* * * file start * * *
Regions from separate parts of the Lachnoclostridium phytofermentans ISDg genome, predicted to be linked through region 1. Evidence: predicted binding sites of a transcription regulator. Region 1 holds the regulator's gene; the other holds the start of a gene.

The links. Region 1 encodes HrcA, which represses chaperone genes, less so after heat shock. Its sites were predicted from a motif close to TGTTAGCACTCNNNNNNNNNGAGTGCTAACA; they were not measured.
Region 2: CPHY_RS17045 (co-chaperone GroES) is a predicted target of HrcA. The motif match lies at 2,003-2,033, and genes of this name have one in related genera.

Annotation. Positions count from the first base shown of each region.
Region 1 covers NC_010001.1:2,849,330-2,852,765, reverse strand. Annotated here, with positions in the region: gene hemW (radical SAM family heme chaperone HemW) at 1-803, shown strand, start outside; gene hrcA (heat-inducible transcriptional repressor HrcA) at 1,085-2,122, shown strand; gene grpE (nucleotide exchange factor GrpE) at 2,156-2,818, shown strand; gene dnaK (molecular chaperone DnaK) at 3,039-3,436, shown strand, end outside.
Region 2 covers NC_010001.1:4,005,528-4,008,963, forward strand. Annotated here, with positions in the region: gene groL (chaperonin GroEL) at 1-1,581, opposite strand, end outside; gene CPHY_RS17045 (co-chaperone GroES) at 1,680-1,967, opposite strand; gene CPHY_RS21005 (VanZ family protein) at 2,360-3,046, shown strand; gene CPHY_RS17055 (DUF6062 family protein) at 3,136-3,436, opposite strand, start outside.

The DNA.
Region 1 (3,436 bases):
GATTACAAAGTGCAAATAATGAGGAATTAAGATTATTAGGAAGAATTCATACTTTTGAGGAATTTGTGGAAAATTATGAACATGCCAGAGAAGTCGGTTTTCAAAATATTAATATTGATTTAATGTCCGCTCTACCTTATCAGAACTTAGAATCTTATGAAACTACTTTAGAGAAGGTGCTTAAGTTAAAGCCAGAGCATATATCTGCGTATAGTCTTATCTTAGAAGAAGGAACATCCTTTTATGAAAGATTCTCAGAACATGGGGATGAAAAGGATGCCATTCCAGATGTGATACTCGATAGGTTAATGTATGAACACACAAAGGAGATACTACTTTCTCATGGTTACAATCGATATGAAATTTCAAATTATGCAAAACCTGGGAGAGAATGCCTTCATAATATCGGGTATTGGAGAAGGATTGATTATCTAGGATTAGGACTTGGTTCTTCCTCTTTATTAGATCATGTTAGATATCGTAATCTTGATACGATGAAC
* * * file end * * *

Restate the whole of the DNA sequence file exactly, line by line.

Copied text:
Regions from separate parts of the Lachnoclostridium phytofermentans ISDg genome, predicted to be linked through region 1. Evidence: predicted binding sites of a transcription regulator. Region 1 holds the regulator's gene; the other holds the start of a gene.

The links. Region 1 encodes HrcA, which represses chaperone genes, less so after heat shock. Its sites were predicted from a motif close to TGTTAGCACTCNNNNNNNNNGAGTGCTAACA; they were not measured.
Region 2: CPHY_RS17045 (co-chaperone GroES) is a predicted target of HrcA. The motif match lies at 2,003-2,033, and genes of this name have one in related genera.

Annotation. Positions count from the first base shown of each region.
Region 1 covers NC_010001.1:2,849,330-2,852,765, reverse strand. Annotated here, with positions in the region: gene hemW (radical SAM family heme chaperone HemW) at 1-803, shown strand, start outside; gene hrcA (heat-inducible transcriptional repressor HrcA) at 1,085-2,122, shown strand; gene grpE (nucleotide exchange factor GrpE) at 2,156-2,818, shown strand; gene dnaK (molecular chaperone DnaK) at 3,039-3,436, shown strand, end outside.
Region 2 covers NC_010001.1:4,005,528-4,008,963, forward strand. Annotated here, with positions in the region: gene groL (chaperonin GroEL) at 1-1,581, opposite strand, end outside; gene CPHY_RS17045 (co-chaperone GroES) at 1,680-1,967, opposite strand; gene CPHY_RS21005 (VanZ family protein) at 2,360-3,046, shown strand; gene CPHY_RS17055 (DUF6062 family protein) at 3,136-3,436, opposite strand, start outside.

The DNA.
Region 1 (3,436 bases):
GATTACAAAGTGCAAATAATGAGGAATTAAGATTATTAGGAAGAATTCATACTTTTGAGGAATTTGTGGAAAATTATGAACATGCCAGAGAAGTCGGTTTTCAAAATATTAATATTGATTTAATGTCCGCTCTACCTTATCAGAACTTAGAATCTTATGAAACTACTTTAGAGAAGGTGCTTAAGTTAAAGCCAGAGCATATATCTGCGTATAGTCTTATCTTAGAAGAAGGAACATCCTTTTATGAAAGATTCTCAGAACATGGGGATGAAAAGGATGCCATTCCAGATGTGATACTCGATAGGTTAATGTATGAACACACAAAGGAGATACTACTTTCTCATGGTTACAATCGATATGAAATTTCAAATTATGCAAAACCTGGGAGAGAATGCCTTCATAATATCGGGTATTGGAGAAGGATTGATTATCTAGGATTAGGACTTGGTTCTTCCTCTTTATTAGATCATGTTAGATATCGTAATCTTGATACGATGAAC